I love all gum-trees well. But, best of all,
I love the tough old warriors that tower
About these lawns, to make a great green wall
And guard, like sentries, this exotic bower
Of shrub and fern and flower.
These are my land’s own sons, lean, straight and tall,
Where crimson parrots and grey gang-gangs call
Thro’ many a sunlit hour.
My friends, these grave old veterans, scarred and stern,
Changeless throughout the changing seasons they.
But at their knees their tall sons lift and yearn —
Slim spars and saplings — prone to sport and sway
Like carefree boys at play;
Waxing in beauty when their young locks turn
To crimson, and, like beacon fires burn
To deck Spring’s holiday.
I think of Anzacs when the dusk comes down
Upon the gums — of Anzacs tough and tall.
Guarding this gateway, Diggers strong and brown.
And when, thro’ Winter’s thunderings, sounds their call,
Like Anzacs, too, they fall. . . .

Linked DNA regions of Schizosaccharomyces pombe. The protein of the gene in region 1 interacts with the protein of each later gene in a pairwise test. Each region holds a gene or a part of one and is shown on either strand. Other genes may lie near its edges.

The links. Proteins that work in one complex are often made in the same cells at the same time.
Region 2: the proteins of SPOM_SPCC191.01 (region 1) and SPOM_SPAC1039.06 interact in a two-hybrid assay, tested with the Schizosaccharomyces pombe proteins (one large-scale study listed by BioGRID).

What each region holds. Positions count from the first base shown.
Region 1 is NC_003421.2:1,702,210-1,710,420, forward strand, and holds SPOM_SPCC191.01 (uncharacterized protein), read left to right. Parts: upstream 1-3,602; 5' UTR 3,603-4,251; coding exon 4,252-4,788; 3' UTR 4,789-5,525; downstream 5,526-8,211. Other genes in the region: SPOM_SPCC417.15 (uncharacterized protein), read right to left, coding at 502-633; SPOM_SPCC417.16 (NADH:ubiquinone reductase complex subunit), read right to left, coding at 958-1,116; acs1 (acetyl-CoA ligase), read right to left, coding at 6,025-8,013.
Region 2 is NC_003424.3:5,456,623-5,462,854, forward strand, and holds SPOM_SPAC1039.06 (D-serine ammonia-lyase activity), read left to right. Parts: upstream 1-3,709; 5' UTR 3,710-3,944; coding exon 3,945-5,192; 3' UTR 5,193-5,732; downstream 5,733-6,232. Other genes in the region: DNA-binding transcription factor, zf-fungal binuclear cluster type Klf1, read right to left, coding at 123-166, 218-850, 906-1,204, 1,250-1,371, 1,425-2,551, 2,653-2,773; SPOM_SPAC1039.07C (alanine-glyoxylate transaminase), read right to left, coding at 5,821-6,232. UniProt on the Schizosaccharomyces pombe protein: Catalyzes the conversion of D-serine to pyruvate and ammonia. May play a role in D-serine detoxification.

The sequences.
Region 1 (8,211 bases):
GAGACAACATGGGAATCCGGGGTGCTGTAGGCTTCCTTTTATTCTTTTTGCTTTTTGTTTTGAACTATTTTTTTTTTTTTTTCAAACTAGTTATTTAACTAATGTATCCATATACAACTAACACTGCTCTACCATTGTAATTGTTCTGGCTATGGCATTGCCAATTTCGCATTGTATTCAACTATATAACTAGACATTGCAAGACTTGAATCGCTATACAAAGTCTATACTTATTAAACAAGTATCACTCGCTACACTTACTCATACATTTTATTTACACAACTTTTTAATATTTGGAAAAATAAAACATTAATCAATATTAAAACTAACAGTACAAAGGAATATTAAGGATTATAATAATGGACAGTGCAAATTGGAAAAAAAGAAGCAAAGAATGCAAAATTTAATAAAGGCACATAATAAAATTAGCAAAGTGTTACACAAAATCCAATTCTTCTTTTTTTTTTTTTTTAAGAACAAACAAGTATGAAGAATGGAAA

Their ranks grow thin upon the hill’s high crown:
My sentinels! But, where those ramparts frown,
Their stout sons mend the wall.
C. J. Dennis, The Singing Garden, Sydney: Angus & Robertson, 1935, pages 16-17
Anzac = a member of the Australian armed forces, particularly soldiers (may also be used to refer to Australians in general); derives from the acronym of the Australian and New Zealand Army Corps (ANZAC), which fought in World War One
bower = a shaded, leafy resting place or shelter, usually located within a garden or park and often made of latticework upon which plants (especially vines) are grown, or made out of intertwined tree boughs or vines (also known as an “arbor”) (“bower” may also refer to a country cottage or retreat, or to a woman’s bedroom or apartments in a medieval castle or mansion)
Digger = an Australian soldier (a slang word which originated during World War One); in later usage, may also refer to a friend or mate
gang-gang = gang-gang cockatoo (Callocephalon fimbriatum), a bird native to Australia